Germany has no evidence of Bundestag attack, says Russia

Germany has no evidence of Bundestag attack, says Russia Cybersecurity

Russian officials said this week that German authorities had failed to produce evidence that Russian military pirates had hacked into the German parliament in 2015.

The statement relates to an arrest warrant that Germany released in late May when it charged a Russian hacker named Dmitriy Sergeyevich Badin.

German prosecutors said Badin was a member of a hacker group named APT28 (Fancy Bear, Sofacy, Strontium, Grizzly Steppe), which hacked into the German Parliament (Bundestag) in the first half of 2015, via software installation malicious and theft of government documents.

Investigators said they identified one of the hackers as Badin, a member of Unit 26165, part of the Russian Intelligence Directorate General (GRU), the military intelligence agency of the Russian armed forces.

On the day they issued an arrest warrant, the German authorities also summoned the Russian ambassador and informed him of the charges.

However, in an interview with the Russian news agency RIA on Thursday, Vladimir Titov, Russia’s first deputy foreign minister, said that more than a month after the arrest warrant was issued, the German authorities have not provided no evidence of Badin’s involvement in the hacking, necessary to support an extradition request.

Foreign Minister Sergei Lavrov made a similar observation last month, also confirming that Russia has still not received any formal evidence to support the charges.

“Lavrov is correct when he says that the German foreign ministry did not share the arrest warrant for Badin with the Russian ambassador,” Stefan Soesanto, cyber defense researcher at the Center for Security Studies, told ZDNet. the Swiss Federal Institute of Technology (ETH) in Zurich.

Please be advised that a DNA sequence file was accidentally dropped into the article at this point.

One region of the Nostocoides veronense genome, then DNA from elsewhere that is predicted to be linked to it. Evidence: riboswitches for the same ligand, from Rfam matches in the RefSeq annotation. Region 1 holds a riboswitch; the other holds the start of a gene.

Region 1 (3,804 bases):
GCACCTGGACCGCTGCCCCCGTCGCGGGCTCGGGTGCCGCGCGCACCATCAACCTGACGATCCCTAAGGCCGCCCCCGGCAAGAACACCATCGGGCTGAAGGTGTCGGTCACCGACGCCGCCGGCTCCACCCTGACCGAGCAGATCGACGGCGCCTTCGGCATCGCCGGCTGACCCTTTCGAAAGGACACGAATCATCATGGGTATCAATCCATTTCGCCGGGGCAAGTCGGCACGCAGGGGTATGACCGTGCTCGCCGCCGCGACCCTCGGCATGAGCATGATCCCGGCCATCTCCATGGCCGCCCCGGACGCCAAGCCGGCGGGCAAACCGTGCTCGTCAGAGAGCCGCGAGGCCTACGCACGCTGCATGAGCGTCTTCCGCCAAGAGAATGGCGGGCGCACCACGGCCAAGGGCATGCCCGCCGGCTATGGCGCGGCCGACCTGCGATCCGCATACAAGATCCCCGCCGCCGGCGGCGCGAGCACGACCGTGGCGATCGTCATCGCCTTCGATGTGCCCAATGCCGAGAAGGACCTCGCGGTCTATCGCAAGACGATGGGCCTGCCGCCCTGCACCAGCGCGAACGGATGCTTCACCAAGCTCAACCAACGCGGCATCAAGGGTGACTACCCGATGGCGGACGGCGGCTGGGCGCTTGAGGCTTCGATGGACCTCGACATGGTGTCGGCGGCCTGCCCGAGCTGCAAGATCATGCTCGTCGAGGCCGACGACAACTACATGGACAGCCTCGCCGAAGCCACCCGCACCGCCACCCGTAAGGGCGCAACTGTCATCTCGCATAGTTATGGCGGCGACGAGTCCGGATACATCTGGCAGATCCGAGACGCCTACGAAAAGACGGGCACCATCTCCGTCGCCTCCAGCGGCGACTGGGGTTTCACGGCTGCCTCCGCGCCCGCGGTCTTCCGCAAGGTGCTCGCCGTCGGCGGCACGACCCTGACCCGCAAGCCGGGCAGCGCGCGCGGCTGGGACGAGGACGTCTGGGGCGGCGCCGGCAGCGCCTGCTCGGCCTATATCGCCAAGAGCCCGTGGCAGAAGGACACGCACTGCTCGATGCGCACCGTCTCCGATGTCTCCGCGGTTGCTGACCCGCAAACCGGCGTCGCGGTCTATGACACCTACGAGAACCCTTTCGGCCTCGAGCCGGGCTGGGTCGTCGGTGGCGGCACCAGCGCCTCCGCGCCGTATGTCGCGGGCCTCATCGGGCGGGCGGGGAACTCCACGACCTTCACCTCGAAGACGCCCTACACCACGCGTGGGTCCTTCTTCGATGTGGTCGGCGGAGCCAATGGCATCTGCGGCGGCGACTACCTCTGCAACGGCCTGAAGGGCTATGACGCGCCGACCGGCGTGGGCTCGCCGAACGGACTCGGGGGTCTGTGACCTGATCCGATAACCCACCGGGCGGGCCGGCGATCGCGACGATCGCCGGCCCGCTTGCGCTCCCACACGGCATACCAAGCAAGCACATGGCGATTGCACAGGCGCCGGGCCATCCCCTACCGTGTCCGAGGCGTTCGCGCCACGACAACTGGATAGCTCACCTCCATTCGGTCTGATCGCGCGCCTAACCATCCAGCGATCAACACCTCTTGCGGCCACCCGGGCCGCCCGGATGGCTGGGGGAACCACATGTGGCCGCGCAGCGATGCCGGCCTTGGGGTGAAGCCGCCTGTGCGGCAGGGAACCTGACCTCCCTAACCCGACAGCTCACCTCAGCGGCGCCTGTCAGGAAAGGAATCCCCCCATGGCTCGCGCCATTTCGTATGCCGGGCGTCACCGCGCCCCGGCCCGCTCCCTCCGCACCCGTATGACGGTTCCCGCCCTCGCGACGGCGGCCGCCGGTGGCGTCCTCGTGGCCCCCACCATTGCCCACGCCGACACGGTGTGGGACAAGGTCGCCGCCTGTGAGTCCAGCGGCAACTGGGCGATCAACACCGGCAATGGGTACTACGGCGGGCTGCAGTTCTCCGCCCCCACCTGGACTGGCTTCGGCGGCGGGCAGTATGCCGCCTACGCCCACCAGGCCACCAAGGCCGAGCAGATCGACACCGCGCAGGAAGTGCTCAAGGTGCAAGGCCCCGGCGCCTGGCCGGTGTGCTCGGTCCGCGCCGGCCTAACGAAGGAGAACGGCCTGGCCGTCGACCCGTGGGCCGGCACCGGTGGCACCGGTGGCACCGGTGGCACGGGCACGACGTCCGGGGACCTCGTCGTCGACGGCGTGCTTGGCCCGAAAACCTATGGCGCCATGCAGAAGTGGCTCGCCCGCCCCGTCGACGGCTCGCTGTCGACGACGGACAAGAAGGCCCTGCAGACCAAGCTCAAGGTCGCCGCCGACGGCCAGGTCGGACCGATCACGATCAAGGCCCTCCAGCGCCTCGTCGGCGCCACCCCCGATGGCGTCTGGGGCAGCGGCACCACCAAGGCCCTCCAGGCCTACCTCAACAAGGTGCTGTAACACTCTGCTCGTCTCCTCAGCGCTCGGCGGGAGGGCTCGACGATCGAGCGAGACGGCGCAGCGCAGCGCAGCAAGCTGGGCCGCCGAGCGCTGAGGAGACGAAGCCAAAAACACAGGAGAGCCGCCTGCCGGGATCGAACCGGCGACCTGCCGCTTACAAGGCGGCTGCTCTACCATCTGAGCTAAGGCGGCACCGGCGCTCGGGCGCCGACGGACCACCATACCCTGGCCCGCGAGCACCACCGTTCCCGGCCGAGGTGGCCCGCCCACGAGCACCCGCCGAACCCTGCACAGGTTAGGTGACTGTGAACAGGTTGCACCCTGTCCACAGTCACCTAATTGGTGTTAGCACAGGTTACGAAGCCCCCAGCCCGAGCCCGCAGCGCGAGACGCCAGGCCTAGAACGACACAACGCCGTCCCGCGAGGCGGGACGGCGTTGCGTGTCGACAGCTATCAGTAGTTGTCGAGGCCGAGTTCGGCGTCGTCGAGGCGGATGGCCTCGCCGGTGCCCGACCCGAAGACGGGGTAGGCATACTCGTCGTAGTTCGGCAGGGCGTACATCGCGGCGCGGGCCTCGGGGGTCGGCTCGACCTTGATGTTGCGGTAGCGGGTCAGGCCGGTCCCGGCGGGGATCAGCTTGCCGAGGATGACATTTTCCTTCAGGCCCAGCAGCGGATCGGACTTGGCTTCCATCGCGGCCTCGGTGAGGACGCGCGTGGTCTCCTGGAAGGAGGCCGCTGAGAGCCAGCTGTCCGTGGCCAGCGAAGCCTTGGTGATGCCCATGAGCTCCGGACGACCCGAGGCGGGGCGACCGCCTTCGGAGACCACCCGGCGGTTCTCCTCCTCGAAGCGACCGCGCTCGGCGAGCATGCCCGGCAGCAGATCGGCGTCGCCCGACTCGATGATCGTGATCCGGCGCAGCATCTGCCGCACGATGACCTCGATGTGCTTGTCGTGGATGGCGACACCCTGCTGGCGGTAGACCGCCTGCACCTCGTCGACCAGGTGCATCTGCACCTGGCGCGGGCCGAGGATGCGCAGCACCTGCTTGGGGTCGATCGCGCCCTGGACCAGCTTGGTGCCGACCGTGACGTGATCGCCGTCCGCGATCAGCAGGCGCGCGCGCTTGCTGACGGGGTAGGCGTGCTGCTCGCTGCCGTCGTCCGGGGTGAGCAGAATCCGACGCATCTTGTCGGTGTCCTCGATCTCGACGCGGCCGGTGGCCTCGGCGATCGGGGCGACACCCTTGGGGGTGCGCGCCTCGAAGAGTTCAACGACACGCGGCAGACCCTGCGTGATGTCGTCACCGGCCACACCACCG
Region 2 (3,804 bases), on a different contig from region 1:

“There was also no formal extradition request from the Germans for Badin,” said Soesanto, who is closely monitoring the case.

The Swiss cybersecurity researcher believes that the charges are most likely a facade and a smart cover in a more refined geopolitical conflict.

“Overall, the positions are pretty clear,” Soesanto told ZDNet. “Moscow will never extradite Badin – as this would violate the constitution of Russia (Article 61), and Berlin is keen to push for EU sanctions rather than bring Badin before a German court to discuss the seriousness of the IT security at the Bundestag. “

Soesanto also points out that it is unclear whether German officials have enough evidence to convict Badin in a German court.

Although Badin has also been charged in the United States with similar charges of hacking into American entities, his case or guilt is not as clear in the United States.

Under international treaties and under international law, Badin is an intelligence agent, allowing him to avoid prosecution for his actions, as long as he acts at the request of his state. This appears to have been the case in Badin’s participation in the 2015 Bundestag hack.

Experts pointed out that Washington was well aware of all this and that its charges against APT28 were going nowhere, but the United States used the charges to impose a series of sanctions on Russia. Germany here seems to choose a similar approach.



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